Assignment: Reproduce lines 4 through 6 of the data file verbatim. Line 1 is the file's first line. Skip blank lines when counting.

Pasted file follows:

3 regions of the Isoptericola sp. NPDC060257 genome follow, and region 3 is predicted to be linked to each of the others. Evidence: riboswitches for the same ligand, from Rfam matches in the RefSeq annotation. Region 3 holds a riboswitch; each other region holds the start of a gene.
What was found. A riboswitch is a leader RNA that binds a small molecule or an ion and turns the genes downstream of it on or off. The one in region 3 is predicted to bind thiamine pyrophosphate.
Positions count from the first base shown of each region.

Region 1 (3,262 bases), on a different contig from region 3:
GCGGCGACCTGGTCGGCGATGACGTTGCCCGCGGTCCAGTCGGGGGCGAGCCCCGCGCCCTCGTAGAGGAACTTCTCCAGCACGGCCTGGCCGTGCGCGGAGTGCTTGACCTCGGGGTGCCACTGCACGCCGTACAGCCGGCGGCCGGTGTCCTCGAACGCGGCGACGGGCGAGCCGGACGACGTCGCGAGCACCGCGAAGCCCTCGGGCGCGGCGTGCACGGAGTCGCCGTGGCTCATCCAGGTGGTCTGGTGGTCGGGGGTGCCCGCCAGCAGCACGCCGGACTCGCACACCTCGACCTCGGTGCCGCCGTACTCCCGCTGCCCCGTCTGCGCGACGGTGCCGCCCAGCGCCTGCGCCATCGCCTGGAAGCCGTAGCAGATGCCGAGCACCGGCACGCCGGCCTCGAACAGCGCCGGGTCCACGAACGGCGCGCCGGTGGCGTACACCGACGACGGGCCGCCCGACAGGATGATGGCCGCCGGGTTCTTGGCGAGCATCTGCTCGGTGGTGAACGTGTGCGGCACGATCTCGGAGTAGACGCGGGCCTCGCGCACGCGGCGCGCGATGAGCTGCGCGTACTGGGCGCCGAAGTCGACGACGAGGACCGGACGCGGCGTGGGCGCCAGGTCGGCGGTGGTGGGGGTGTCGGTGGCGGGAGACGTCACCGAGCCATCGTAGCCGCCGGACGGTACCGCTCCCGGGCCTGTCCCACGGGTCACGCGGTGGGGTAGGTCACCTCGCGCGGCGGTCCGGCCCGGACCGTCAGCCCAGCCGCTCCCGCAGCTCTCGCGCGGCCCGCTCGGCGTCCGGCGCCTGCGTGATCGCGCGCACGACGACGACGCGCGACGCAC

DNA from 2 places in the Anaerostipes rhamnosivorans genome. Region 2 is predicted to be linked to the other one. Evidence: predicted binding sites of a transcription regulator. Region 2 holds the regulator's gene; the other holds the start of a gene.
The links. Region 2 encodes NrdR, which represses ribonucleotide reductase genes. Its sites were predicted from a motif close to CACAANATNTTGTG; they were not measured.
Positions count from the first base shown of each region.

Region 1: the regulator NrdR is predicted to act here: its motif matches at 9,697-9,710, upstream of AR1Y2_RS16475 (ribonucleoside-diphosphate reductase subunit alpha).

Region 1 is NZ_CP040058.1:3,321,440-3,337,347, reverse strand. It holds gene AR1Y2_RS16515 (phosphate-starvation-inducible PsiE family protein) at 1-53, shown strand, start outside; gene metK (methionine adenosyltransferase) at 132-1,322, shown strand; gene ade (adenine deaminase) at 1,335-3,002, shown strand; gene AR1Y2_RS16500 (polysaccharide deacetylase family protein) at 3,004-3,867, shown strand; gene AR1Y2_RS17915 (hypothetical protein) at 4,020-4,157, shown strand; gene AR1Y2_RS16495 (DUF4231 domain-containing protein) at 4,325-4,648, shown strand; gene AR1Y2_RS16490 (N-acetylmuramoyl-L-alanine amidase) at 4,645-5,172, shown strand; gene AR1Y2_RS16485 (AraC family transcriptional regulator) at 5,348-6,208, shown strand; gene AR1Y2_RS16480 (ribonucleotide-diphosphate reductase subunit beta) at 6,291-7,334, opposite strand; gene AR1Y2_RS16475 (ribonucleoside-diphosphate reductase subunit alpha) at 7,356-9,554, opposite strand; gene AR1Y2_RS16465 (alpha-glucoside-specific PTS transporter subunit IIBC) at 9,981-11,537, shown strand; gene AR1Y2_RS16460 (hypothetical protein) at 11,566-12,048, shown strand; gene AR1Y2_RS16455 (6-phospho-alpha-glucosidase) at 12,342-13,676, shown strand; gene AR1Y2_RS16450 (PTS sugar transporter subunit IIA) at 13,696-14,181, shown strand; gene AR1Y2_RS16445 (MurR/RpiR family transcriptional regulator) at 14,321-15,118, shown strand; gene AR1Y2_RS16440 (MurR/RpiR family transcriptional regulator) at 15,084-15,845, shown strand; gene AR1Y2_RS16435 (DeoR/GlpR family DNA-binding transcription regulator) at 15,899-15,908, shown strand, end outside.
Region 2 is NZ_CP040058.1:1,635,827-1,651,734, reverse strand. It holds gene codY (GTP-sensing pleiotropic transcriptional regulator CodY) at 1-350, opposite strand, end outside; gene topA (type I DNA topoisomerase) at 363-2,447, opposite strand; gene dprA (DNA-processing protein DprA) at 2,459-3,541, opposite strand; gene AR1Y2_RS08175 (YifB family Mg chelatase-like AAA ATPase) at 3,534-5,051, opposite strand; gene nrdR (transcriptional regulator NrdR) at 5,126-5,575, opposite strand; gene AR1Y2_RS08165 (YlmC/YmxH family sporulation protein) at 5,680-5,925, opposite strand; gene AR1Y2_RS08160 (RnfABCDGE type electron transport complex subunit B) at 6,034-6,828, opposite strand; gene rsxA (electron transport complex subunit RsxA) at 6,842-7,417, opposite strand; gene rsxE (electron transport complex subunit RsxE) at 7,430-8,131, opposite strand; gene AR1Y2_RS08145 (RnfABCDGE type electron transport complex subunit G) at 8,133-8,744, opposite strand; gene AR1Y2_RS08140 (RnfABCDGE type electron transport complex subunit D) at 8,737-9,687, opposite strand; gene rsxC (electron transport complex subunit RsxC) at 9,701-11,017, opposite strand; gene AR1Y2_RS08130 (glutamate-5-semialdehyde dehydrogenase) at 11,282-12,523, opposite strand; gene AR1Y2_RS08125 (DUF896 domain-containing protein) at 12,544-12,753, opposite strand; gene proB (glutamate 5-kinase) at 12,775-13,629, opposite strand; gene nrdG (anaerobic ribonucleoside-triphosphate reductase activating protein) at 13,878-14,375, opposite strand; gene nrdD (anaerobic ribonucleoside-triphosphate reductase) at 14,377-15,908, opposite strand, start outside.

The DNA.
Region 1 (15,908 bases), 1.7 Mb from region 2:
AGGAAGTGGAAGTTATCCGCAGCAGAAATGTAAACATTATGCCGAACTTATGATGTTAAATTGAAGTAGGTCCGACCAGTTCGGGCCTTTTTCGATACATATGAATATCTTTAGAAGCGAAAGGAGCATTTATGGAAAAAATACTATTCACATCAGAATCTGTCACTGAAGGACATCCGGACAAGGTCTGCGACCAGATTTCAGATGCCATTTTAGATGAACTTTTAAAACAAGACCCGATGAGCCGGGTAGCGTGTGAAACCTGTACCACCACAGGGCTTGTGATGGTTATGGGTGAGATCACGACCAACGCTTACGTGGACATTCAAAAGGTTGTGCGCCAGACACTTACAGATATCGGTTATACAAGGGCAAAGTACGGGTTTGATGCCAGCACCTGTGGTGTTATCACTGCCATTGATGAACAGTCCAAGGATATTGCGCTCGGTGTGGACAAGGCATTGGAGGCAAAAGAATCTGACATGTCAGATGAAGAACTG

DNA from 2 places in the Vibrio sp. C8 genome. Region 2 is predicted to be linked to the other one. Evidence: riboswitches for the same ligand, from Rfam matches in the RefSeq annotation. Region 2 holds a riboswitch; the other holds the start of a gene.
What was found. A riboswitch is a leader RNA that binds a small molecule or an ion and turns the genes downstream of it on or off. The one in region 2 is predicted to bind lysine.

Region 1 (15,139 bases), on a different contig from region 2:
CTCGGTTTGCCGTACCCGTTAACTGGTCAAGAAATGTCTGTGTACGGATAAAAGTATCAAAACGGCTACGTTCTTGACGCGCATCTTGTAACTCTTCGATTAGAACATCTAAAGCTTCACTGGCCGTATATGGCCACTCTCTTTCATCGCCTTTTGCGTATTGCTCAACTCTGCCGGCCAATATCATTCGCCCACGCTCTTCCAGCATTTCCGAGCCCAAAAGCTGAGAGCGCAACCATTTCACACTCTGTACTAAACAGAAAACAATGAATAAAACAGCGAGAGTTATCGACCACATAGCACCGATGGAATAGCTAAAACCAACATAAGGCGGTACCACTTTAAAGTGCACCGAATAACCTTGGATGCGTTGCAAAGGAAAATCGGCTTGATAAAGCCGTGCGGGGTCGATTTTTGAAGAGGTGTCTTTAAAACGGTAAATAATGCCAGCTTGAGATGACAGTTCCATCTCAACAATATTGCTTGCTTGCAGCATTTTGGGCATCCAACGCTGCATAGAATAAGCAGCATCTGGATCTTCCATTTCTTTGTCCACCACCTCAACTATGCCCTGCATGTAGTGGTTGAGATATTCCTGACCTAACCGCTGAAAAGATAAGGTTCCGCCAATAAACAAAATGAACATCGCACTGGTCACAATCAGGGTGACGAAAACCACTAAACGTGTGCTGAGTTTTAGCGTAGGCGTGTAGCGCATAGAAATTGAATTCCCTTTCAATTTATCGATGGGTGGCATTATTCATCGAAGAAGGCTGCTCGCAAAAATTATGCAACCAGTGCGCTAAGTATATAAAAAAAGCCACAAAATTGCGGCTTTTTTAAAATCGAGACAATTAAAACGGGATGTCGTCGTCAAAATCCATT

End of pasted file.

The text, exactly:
Region 1 (3,262 bases), on a different contig from region 3:
GCGGCGACCTGGTCGGCGATGACGTTGCCCGCGGTCCAGTCGGGGGCGAGCCCCGCGCCCTCGTAGAGGAACTTCTCCAGCACGGCCTGGCCGTGCGCGGAGTGCTTGACCTCGGGGTGCCACTGCACGCCGTACAGCCGGCGGCCGGTGTCCTCGAACGCGGCGACGGGCGAGCCGGACGACGTCGCGAGCACCGCGAAGCCCTCGGGCGCGGCGTGCACGGAGTCGCCGTGGCTCATCCAGGTGGTCTGGTGGTCGGGGGTGCCCGCCAGCAGCACGCCGGACTCGCACACCTCGACCTCGGTGCCGCCGTACTCCCGCTGCCCCGTCTGCGCGACGGTGCCGCCCAGCGCCTGCGCCATCGCCTGGAAGCCGTAGCAGATGCCGAGCACCGGCACGCCGGCCTCGAACAGCGCCGGGTCCACGAACGGCGCGCCGGTGGCGTACACCGACGACGGGCCGCCCGACAGGATGATGGCCGCCGGGTTCTTGGCGAGCATCTGCTCGGTGGTGAACGTGTGCGGCACGATCTCGGAGTAGACGCGGGCCTCGCGCACGCGGCGCGCGATGAGCTGCGCGTACTGGGCGCCGAAGTCGACGACGAGGACCGGACGCGGCGTGGGCGCCAGGTCGGCGGTGGTGGGGGTGTCGGTGGCGGGAGACGTCACCGAGCCATCGTAGCCGCCGGACGGTACCGCTCCCGGGCCTGTCCCACGGGTCACGCGGTGGGGTAGGTCACCTCGCGCGGCGGTCCGGCCCGGACCGTCAGCCCAGCCGCTCCCGCAGCTCTCGCGCGGCCCGCTCGGCGTCCGGCGCCTGCGTGATCGCGCGCACGACGACGACGCGCGACGCAC

DNA from 2 places in the Anaerostipes rhamnosivorans genome. Region 2 is predicted to be linked to the other one. Evidence: predicted binding sites of a transcription regulator. Region 2 holds the regulator's gene; the other holds the start of a gene.